For starters it is the most controversial of subjects in Hindu Iconography and being very much the amateur i am treading a precarious line here, but then what is so special about this form that has seen its spread across the nook and corner of not only India but deep into South East Asia – in central Vietnam, into Cambodia – and that too as early as the 6th and 7th Centuries ? Cannot believe it… Standing a full 4 feet tall, holding the pride of place among exhibits, the massive stone pillar is an awe inspiring site. On closer scrutiny, it is not any stone pillar but a Shiva linga and this is no Indian Museum – this is at the Museum of Vietnamese History, Hochi Minh city, Vietnam and is a local find. Fu Nan period, 6th C CE.

This isn’t some Vietnamese version of the Shiva Linga, rather one that has been perfectly sculpted as stipulated in the Agamas or the Iconographic canons. The main stem of the Linga seen here is paired with its pedestal called the Avudai to make up the Lingam you see in all our temples. Further, the main stem of the Linga is made up of three distinct parts – the bottom most being square shaped denoting the Brahma Bagam, the middle being octagonal – Vishnu Bagam and the topmost cylindrical being the Rudra Bagam. When matched with the Avudai which is circular at the base and oval on top, with a hole bored through it middle to receive the stem, the Brahma Bagam would be below the Avudai, the Vishnu Bagam within it and the Rudra Bagam would be visible on top. The actual dimensions, proportions and further intricacies like inscribing the lines of the Brahma sutras are subjects of serious study but it is worthy to note that in the Vietnamese Linga, there is a face sculpted just above the Vishnu Bagam. Such are called Mukha Lingams though the Indian variants have more pronounced features.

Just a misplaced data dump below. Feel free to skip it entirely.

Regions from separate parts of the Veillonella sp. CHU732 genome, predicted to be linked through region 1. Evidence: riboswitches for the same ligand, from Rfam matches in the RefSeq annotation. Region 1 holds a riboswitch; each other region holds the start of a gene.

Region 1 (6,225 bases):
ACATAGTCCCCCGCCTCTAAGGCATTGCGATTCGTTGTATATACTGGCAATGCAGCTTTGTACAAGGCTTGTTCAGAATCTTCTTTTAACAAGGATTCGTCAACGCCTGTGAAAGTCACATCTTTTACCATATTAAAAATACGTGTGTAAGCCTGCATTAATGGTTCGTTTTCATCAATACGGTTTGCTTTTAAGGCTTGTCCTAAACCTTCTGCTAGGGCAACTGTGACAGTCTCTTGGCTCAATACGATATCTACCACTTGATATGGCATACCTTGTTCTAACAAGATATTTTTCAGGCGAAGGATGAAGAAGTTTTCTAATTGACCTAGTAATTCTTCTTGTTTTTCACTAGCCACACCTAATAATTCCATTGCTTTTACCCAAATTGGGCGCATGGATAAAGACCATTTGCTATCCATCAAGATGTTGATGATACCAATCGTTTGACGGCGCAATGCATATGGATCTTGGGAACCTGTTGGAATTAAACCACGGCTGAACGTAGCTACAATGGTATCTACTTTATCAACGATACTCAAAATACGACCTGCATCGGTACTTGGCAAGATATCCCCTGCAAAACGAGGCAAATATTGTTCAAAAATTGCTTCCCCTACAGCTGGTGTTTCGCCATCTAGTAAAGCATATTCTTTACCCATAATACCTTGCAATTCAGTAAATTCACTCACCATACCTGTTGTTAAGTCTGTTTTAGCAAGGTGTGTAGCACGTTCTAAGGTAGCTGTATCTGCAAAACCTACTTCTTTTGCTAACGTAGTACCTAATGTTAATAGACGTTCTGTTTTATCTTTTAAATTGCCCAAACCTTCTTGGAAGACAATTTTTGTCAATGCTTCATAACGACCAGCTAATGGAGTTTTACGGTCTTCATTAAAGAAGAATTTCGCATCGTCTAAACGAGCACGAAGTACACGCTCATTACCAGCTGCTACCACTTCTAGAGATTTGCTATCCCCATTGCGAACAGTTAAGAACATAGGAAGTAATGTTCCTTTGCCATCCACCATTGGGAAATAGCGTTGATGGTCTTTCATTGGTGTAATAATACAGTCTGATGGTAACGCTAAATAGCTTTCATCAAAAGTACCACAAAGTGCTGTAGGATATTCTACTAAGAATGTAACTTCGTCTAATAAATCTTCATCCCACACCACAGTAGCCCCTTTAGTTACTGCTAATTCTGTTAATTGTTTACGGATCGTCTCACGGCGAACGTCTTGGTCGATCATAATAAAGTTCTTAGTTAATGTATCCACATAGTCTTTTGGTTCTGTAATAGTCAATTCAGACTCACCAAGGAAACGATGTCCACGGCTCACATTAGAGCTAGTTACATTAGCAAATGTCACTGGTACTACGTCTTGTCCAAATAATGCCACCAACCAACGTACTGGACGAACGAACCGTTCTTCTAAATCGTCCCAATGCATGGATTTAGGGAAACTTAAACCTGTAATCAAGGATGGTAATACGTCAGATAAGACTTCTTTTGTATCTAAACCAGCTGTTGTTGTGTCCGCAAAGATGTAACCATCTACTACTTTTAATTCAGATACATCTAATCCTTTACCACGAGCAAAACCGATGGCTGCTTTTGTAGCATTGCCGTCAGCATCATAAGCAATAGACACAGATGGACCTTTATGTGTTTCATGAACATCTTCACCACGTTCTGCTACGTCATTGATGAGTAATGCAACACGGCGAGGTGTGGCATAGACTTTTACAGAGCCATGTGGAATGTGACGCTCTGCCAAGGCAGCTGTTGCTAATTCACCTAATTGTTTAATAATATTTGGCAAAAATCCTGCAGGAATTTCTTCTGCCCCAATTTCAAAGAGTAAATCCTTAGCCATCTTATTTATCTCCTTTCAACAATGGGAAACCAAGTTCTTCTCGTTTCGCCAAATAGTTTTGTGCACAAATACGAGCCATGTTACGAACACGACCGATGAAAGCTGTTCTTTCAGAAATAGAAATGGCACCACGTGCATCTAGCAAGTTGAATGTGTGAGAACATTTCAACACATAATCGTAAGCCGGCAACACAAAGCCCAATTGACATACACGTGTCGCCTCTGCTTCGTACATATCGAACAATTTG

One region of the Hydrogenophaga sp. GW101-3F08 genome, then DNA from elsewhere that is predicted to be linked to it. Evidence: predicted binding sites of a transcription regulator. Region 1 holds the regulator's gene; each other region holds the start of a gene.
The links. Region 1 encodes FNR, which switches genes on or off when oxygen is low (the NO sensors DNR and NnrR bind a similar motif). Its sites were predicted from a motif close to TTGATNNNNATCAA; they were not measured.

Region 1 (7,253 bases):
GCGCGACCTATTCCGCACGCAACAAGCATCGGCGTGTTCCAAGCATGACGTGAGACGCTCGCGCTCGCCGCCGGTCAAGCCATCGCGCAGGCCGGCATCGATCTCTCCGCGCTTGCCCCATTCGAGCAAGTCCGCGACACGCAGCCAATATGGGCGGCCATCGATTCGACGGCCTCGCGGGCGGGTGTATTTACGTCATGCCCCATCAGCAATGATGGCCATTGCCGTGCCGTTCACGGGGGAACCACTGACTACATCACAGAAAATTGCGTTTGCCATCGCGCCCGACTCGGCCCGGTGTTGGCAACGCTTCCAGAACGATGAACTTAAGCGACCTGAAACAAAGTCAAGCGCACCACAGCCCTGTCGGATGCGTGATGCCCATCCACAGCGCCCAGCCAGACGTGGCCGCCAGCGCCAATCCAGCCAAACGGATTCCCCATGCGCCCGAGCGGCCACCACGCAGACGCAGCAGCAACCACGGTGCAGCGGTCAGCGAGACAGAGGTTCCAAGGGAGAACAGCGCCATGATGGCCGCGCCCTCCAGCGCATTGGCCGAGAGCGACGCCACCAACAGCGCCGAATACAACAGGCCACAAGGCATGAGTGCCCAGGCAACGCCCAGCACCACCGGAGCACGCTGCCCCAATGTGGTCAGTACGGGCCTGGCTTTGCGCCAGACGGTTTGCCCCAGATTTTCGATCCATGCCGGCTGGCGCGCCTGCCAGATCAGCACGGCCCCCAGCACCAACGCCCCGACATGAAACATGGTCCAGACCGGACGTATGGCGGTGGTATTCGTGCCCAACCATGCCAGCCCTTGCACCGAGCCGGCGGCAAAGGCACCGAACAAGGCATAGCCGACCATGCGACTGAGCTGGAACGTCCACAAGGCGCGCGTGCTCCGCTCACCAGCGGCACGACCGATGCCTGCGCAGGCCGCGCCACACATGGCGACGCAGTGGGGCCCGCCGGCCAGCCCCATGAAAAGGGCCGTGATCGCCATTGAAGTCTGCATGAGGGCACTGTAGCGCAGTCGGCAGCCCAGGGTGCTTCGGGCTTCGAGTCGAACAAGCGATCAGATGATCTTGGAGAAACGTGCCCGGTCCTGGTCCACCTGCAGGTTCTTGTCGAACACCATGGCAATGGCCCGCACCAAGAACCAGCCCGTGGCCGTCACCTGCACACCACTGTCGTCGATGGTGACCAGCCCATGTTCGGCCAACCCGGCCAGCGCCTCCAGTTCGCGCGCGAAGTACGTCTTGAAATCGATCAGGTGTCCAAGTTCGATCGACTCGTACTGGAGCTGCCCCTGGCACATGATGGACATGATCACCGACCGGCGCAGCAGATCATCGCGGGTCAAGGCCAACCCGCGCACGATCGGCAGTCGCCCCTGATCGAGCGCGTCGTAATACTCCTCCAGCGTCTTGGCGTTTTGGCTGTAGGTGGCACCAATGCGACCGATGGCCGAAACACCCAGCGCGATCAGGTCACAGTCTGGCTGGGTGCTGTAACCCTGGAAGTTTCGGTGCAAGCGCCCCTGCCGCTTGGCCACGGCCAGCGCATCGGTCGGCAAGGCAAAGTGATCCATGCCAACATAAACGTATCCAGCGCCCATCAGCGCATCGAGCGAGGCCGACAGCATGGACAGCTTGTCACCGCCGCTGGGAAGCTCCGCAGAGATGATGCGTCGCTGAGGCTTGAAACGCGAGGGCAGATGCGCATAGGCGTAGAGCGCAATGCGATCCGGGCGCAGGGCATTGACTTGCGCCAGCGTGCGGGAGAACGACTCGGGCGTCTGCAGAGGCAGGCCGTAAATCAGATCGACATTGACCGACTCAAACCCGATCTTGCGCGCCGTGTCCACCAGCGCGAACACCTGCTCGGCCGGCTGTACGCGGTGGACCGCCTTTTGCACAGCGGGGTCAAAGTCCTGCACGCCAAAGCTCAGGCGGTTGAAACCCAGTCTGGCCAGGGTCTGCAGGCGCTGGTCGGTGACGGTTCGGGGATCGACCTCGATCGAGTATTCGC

For those who are already feeling heady it is worthy to point out that one of the world’s oldest Shiva Linga is found in Gudimallam, situated about 21 kms from the more famous Kalahasti temple near Tirupathi. Dated to between 2nd C BCE and 1st C BCE, this imposing Linga measures an exact 5 feet in height and has one of most interesting sculptures carved on it.

For the keen observers it would immediately strike that this could also be on the earliest apsidal shrine as well ( though not as old as the Linga though!)

I am taking the liberty of posting some early photos from the ASI review 1973-74 – to show how the lower portion of the Linga could have been hidden by the rather crudely fashioned late day Yoni – which incidentally could have given rise to the version that the figure sculpted is Parasurama ( and a local legend forming to substantiate the story as well)